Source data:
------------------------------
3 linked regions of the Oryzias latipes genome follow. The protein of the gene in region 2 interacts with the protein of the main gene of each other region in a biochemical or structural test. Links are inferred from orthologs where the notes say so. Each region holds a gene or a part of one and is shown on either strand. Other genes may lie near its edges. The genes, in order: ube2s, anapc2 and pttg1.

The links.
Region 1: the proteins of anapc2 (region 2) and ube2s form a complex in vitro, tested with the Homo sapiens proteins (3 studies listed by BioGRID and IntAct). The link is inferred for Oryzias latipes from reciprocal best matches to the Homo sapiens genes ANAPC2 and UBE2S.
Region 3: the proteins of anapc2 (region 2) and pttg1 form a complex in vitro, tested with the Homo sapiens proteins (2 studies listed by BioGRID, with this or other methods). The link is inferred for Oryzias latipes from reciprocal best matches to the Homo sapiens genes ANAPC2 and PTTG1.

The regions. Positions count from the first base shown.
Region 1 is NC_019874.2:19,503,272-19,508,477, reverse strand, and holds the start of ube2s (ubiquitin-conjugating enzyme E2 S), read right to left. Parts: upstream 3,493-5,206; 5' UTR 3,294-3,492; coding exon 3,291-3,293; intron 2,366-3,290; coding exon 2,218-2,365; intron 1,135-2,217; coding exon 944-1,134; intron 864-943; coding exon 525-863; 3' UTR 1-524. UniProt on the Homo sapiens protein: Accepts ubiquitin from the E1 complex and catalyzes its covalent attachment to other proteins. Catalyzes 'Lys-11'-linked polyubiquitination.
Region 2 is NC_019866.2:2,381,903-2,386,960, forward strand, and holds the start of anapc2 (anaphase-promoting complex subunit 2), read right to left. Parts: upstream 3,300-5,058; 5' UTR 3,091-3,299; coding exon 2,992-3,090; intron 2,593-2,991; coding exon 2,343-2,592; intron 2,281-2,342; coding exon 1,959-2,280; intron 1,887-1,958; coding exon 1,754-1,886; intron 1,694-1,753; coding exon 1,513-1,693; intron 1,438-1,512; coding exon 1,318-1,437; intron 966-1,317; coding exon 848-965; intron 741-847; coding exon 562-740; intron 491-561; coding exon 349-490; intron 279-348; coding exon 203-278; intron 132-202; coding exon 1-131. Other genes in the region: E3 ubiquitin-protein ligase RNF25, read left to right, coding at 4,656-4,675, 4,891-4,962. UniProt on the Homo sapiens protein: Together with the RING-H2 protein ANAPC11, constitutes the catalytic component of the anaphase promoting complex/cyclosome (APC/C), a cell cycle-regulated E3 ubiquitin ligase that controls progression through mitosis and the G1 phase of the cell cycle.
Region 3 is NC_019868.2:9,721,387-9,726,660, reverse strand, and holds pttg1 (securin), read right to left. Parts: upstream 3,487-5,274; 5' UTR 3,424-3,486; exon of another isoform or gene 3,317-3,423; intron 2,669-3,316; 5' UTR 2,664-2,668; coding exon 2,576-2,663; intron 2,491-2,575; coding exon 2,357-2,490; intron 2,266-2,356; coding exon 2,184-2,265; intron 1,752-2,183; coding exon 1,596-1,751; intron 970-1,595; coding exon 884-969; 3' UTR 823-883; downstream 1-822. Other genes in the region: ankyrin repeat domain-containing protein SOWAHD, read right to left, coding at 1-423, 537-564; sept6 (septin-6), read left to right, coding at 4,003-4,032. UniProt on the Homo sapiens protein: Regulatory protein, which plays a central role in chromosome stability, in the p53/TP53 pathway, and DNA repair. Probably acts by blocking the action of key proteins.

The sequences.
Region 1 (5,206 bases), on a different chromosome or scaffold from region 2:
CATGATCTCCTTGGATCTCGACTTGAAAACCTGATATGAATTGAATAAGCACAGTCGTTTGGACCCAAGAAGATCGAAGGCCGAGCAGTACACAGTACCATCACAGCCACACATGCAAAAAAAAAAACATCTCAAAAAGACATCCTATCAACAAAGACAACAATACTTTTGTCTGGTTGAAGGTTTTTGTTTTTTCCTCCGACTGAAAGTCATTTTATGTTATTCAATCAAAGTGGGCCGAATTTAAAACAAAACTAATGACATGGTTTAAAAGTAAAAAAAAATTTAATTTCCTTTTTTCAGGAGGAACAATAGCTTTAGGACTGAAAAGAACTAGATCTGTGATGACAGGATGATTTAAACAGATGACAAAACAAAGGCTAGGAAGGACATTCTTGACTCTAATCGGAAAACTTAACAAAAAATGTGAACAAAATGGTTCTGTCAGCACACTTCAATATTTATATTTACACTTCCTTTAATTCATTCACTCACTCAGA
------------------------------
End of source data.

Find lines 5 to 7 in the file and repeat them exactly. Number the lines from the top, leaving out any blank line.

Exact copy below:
The regions. Positions count from the first base shown.
Region 1 is NC_019874.2:19,503,272-19,508,477, reverse strand, and holds the start of ube2s (ubiquitin-conjugating enzyme E2 S), read right to left. Parts: upstream 3,493-5,206; 5' UTR 3,294-3,492; coding exon 3,291-3,293; intron 2,366-3,290; coding exon 2,218-2,365; intron 1,135-2,217; coding exon 944-1,134; intron 864-943; coding exon 525-863; 3' UTR 1-524. UniProt on the Homo sapiens protein: Accepts ubiquitin from the E1 complex and catalyzes its covalent attachment to other proteins. Catalyzes 'Lys-11'-linked polyubiquitination.
Region 2 is NC_019866.2:2,381,903-2,386,960, forward strand, and holds the start of anapc2 (anaphase-promoting complex subunit 2), read right to left. Parts: upstream 3,300-5,058; 5' UTR 3,091-3,299; coding exon 2,992-3,090; intron 2,593-2,991; coding exon 2,343-2,592; intron 2,281-2,342; coding exon 1,959-2,280; intron 1,887-1,958; coding exon 1,754-1,886; intron 1,694-1,753; coding exon 1,513-1,693; intron 1,438-1,512; coding exon 1,318-1,437; intron 966-1,317; coding exon 848-965; intron 741-847; coding exon 562-740; intron 491-561; coding exon 349-490; intron 279-348; coding exon 203-278; intron 132-202; coding exon 1-131. Other genes in the region: E3 ubiquitin-protein ligase RNF25, read left to right, coding at 4,656-4,675, 4,891-4,962. UniProt on the Homo sapiens protein: Together with the RING-H2 protein ANAPC11, constitutes the catalytic component of the anaphase promoting complex/cyclosome (APC/C), a cell cycle-regulated E3 ubiquitin ligase that controls progression through mitosis and the G1 phase of the cell cycle.